Nor was the war with the Ligures in Italy any slower to begin. Pisa was already besieged by about forty thousand men, large numbers daily pouring in by reason of the report of the war and in [p. 9]
the hope of booty.
The consul Minucius arrived at1
Arretium on the day on which he had ordered the troops to assemble.2
Thence he led the force in a hollow-square formation toward Pisa, and since the enemy had moved their camp across the river,3
no more than a mile from the town, the consul marched into the city that had without doubt been saved by his arrival.
The next day he too crossed the river and encamped about five hundred paces from the enemy.
From this base he defended the allies' country from ravage by fighting petty battles; he did not dare to march out in battle-line with raw troops, collected from many tribes and not yet well enough known to one another to feel confidence in their comrades.4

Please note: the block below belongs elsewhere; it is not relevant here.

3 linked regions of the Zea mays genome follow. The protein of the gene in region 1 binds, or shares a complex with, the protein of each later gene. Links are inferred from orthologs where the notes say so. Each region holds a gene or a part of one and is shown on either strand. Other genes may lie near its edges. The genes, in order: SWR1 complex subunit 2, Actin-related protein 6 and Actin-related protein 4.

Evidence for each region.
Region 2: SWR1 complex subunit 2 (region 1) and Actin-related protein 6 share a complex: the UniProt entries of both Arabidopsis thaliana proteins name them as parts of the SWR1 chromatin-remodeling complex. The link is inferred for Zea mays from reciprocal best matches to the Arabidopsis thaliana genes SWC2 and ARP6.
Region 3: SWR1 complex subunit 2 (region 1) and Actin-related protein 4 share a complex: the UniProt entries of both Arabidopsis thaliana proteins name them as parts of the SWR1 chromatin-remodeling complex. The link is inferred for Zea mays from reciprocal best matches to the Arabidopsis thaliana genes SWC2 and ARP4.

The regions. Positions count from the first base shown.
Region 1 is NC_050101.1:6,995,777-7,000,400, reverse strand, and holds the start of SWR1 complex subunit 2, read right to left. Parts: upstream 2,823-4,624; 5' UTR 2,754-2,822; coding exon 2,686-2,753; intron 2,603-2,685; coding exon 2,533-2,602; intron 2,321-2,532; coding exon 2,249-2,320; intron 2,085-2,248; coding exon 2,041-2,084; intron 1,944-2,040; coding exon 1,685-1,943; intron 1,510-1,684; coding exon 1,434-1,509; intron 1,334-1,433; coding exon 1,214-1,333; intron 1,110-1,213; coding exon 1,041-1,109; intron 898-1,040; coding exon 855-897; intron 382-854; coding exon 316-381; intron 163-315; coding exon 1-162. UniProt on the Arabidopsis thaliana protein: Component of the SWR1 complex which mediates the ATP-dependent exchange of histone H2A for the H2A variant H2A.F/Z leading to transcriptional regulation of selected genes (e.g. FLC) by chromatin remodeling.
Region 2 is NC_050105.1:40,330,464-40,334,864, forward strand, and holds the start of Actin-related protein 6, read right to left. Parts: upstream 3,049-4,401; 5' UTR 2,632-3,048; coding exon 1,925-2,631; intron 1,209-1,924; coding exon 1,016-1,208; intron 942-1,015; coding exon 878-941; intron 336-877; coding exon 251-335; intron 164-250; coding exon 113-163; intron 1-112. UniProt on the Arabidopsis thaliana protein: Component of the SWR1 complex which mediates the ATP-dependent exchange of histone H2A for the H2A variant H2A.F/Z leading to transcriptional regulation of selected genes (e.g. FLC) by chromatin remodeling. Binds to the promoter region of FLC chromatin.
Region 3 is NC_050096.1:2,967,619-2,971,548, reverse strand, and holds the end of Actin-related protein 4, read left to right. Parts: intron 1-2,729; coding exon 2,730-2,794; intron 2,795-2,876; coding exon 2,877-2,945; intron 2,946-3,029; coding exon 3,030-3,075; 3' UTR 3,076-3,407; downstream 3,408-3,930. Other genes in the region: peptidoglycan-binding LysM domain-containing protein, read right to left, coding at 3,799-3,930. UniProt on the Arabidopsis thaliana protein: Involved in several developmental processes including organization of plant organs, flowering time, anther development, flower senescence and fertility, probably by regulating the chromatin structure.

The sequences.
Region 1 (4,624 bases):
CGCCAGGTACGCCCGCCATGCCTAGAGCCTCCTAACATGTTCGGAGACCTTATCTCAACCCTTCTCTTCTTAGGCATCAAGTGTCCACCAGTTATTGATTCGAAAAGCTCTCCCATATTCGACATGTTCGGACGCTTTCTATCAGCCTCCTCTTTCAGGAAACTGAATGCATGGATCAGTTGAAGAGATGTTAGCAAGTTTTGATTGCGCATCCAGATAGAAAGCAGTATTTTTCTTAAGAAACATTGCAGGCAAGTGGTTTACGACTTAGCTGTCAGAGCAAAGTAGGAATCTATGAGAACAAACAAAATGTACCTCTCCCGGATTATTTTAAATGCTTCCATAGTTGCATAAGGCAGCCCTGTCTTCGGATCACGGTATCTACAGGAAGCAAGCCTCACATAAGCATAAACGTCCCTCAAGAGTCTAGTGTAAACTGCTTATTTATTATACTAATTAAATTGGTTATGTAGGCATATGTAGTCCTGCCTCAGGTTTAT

The Ligures both marched out to battle, trusting in their numbers and prepared to risk a decisive engagement, and, since they had abundance of men, sent out many parties to plunder in all directions on the borders of the territory,
and when a large number of animals and much booty had been collected, guards were available to conduct them to their forts and villages.